Small business owners know how to do more with less. I think it must be part of their DNA. Successful businesses seem to be able to take limited resources and turn them into sometimes unbelievable results.
It doesn’t just happen without effort, though. It seems that whenever they face obstacles or challenges, they’re looking for ways around, under, over or through.
Creative problem-solving and making the most out of what resources are available is a way of life.
Continually looking for ways to do things better and more efficiently is what once helped Japanese manufacturers dominate their respective markets. Edward Deming, an engineer whose influence in the 1950s and ’60s helped put Japanese manufacturing on the map, once said, “Not a single day should go by without some kind of improvement being made somewhere in the company.”
While visiting a Casio factory in Japan a few years ago, this mantra was front and center in the conference room where we were meeting (and in other places around the factory). Deming espoused a philosophy that suggested you can’t insert quality into what you make after the fact — it has to be built in from the ground floor. In other words, he felt it was critical that those doing the work had ownership of the quality of what they produced. It helped Japanese companies like Toyota and Honda capture an automobile market previously dominated by Ford and Chevy. And electronics companies like Sony and Panasonic were titans back in the ’60s and ’70s before other manufacturers started to embrace the same mantra.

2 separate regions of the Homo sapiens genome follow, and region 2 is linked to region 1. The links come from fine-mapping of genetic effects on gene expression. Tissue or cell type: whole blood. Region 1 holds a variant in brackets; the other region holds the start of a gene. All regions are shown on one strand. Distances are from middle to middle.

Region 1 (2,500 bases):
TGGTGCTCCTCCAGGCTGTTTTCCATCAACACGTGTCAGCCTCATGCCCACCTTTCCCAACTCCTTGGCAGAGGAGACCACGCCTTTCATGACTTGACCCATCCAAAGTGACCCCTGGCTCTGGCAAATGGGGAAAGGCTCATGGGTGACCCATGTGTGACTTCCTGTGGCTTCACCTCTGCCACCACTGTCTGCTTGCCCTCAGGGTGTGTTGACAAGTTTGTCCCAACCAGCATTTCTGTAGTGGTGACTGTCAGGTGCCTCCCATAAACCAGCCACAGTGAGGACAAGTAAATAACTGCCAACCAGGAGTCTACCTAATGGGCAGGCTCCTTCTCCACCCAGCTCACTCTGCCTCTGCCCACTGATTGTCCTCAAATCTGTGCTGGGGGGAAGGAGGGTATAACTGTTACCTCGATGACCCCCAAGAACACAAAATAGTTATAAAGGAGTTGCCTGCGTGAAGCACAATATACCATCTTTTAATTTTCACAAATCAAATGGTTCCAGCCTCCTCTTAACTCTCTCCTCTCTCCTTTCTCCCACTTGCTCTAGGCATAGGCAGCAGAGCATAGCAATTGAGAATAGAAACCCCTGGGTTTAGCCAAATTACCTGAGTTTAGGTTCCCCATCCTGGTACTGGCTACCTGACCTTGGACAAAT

3 keys to maximizing limited resources
Increasing productivity and making the most of limited resources is a critical part of small business success. But the real secret is getting everyone in the business to do the same. Fortunately, there are three keys that will help you.
Make sure you have access to accurate information.
Focus on bottom-line activities to reduce costs.
Make your vision accessible to everyone.
This might sound like an over-simplistic solution to a pretty challenging problem, but let me explain why I believe these three points are so important.
1. Make sure you have access to accurate information.
Running a successful business involves a lot more than keeping people busy. It requires us to keep people busy doing those things that will help push the business forward, help it grow and generate profits.
Visibility into accurate and up-to-date information will help you make informed decisions. If you’re in the dark about what’s happening within your company, it’s hard to make choices about priorities. It could sometimes feel like consulting the Ouija board every time you need to make decisions on the initiatives that have the most potential value.
An easy place to start: Establish some basic metrics that tell you how your company is doing.
For example, most small businesses are very dependent on the sales cycle, so having that type of information at your fingertips could be very informative. Do you know your company revenues (this year, this month, this week)? How many sales inquiries does your company have this month? And how many of those sales inquiries are from potential new customers versus returning customers?